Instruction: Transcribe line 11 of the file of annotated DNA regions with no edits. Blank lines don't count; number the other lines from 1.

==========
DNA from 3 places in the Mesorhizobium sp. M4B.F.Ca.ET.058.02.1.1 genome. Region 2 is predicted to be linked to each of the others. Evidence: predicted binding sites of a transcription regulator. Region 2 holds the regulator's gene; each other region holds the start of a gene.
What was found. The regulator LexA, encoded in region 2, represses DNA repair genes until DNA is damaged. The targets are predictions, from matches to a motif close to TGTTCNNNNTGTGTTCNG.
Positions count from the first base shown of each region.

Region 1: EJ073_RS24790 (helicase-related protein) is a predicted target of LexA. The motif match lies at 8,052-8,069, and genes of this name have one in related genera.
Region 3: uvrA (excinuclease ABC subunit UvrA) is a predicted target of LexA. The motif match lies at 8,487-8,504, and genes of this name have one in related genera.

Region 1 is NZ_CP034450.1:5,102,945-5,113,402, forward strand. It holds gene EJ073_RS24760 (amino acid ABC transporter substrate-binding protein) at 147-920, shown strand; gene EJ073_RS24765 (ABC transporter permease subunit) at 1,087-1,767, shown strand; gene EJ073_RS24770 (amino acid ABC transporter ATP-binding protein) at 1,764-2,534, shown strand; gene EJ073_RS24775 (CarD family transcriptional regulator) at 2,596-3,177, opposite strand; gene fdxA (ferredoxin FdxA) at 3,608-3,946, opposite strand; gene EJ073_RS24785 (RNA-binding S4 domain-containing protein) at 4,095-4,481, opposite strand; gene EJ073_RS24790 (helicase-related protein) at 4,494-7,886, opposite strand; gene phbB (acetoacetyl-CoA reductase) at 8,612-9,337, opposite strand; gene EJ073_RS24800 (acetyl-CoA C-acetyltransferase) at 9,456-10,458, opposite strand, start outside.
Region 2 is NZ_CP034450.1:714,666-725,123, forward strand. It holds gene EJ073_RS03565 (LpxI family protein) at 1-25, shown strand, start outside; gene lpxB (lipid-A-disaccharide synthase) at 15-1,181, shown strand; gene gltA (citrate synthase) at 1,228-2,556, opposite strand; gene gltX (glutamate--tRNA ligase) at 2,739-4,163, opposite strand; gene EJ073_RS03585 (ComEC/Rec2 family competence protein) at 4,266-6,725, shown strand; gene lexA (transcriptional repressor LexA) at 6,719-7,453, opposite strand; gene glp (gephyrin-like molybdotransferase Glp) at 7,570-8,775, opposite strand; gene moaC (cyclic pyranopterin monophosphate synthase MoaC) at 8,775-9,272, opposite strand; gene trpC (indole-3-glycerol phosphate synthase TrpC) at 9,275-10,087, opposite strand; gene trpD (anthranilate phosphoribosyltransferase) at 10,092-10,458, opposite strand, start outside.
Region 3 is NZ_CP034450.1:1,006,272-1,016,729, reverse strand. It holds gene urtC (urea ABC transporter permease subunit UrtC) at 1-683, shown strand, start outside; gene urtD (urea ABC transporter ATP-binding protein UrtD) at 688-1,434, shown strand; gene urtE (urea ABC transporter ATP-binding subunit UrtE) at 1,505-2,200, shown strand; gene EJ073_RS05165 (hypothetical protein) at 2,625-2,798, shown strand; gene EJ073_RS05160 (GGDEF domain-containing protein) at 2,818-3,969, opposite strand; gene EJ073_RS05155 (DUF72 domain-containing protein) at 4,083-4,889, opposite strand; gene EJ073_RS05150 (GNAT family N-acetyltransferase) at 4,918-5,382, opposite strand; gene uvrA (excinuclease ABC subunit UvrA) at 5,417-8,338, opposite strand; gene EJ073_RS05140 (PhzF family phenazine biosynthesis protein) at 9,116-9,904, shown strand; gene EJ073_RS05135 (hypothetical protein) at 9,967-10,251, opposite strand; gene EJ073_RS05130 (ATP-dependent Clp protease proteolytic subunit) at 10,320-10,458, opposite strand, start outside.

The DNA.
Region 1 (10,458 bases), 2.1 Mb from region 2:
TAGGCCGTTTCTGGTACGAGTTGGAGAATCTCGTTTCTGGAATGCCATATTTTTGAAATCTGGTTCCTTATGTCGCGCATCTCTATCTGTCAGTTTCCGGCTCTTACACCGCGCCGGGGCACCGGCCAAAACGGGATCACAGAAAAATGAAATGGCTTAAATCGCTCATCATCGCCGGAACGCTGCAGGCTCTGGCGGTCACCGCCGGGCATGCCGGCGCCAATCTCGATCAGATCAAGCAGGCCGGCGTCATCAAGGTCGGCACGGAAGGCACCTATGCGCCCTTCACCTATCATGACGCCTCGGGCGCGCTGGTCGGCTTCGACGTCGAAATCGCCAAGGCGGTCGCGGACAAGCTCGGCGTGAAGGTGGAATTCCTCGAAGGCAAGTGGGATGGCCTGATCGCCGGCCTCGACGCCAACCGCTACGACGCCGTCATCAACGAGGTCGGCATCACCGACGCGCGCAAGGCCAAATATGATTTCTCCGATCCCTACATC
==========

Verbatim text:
TAGGCCGTTTCTGGTACGAGTTGGAGAATCTCGTTTCTGGAATGCCATATTTTTGAAATCTGGTTCCTTATGTCGCGCATCTCTATCTGTCAGTTTCCGGCTCTTACACCGCGCCGGGGCACCGGCCAAAACGGGATCACAGAAAAATGAAATGGCTTAAATCGCTCATCATCGCCGGAACGCTGCAGGCTCTGGCGGTCACCGCCGGGCATGCCGGCGCCAATCTCGATCAGATCAAGCAGGCCGGCGTCATCAAGGTCGGCACGGAAGGCACCTATGCGCCCTTCACCTATCATGACGCCTCGGGCGCGCTGGTCGGCTTCGACGTCGAAATCGCCAAGGCGGTCGCGGACAAGCTCGGCGTGAAGGTGGAATTCCTCGAAGGCAAGTGGGATGGCCTGATCGCCGGCCTCGACGCCAACCGCTACGACGCCGTCATCAACGAGGTCGGCATCACCGACGCGCGCAAGGCCAAATATGATTTCTCCGATCCCTACATC